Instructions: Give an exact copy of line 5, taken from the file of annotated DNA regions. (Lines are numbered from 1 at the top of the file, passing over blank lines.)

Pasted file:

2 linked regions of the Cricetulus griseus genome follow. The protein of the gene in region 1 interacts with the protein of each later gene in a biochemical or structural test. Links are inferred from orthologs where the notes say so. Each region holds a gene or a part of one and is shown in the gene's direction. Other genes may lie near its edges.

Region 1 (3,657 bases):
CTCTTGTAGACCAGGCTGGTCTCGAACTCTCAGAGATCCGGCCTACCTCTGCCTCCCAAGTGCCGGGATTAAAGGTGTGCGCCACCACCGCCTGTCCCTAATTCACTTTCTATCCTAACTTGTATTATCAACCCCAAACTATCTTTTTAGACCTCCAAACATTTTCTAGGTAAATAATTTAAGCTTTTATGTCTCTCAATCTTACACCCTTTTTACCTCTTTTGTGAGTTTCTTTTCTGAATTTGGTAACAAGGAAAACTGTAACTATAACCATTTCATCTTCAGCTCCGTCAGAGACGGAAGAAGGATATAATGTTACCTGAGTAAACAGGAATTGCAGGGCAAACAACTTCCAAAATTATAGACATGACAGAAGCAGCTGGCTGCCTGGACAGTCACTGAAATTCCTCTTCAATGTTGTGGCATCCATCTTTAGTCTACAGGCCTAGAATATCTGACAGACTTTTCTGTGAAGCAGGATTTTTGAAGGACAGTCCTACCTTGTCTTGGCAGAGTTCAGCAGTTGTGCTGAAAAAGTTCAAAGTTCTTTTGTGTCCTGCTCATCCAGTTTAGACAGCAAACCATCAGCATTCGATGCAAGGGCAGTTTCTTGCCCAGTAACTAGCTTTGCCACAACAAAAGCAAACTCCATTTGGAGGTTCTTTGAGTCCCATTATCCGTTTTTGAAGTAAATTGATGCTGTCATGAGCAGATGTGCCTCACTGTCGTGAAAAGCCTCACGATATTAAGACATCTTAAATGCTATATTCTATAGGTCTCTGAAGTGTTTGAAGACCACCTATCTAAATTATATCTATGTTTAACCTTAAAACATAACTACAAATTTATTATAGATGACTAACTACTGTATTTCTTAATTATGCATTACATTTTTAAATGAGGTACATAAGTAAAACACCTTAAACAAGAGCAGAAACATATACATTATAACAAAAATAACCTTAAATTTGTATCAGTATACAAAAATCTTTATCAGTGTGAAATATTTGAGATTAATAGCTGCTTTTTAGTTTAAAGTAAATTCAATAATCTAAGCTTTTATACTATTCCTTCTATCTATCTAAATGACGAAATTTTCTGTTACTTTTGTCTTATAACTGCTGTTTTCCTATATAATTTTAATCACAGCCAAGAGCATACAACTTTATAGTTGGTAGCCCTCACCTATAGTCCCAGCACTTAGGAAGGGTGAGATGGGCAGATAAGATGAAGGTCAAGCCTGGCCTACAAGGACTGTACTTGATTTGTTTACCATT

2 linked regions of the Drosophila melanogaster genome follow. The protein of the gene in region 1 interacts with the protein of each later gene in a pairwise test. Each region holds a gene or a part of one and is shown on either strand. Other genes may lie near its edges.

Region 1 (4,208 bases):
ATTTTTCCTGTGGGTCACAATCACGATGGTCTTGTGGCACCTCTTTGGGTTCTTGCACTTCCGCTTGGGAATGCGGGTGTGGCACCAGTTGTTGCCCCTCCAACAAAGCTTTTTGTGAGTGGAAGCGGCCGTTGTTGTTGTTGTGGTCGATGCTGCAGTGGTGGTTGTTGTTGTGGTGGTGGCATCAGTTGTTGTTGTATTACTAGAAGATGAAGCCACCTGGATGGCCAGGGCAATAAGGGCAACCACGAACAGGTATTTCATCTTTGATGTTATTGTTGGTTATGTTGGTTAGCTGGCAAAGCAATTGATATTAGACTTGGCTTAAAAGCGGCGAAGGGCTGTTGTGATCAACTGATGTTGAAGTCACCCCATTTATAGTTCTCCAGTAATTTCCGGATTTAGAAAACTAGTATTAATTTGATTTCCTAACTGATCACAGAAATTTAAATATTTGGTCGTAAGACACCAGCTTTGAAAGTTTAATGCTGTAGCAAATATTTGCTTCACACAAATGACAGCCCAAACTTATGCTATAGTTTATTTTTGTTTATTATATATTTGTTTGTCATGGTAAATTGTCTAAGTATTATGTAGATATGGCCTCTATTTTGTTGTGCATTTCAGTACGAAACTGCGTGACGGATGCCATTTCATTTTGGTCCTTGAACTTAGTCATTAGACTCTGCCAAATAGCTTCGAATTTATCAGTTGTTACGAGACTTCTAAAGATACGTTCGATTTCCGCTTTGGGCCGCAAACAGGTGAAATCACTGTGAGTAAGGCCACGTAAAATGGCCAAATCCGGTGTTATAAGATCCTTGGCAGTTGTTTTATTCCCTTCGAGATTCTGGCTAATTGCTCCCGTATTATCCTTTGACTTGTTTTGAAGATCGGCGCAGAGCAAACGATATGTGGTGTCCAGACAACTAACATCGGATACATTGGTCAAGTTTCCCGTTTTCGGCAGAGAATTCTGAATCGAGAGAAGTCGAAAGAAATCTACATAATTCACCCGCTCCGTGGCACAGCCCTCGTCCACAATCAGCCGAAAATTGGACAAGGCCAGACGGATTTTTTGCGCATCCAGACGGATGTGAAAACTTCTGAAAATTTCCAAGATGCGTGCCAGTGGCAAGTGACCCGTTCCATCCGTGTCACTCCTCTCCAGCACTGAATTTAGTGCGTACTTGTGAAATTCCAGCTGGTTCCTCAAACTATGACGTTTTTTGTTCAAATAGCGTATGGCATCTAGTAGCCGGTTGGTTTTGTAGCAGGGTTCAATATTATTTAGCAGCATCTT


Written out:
Region 1 (4,208 bases):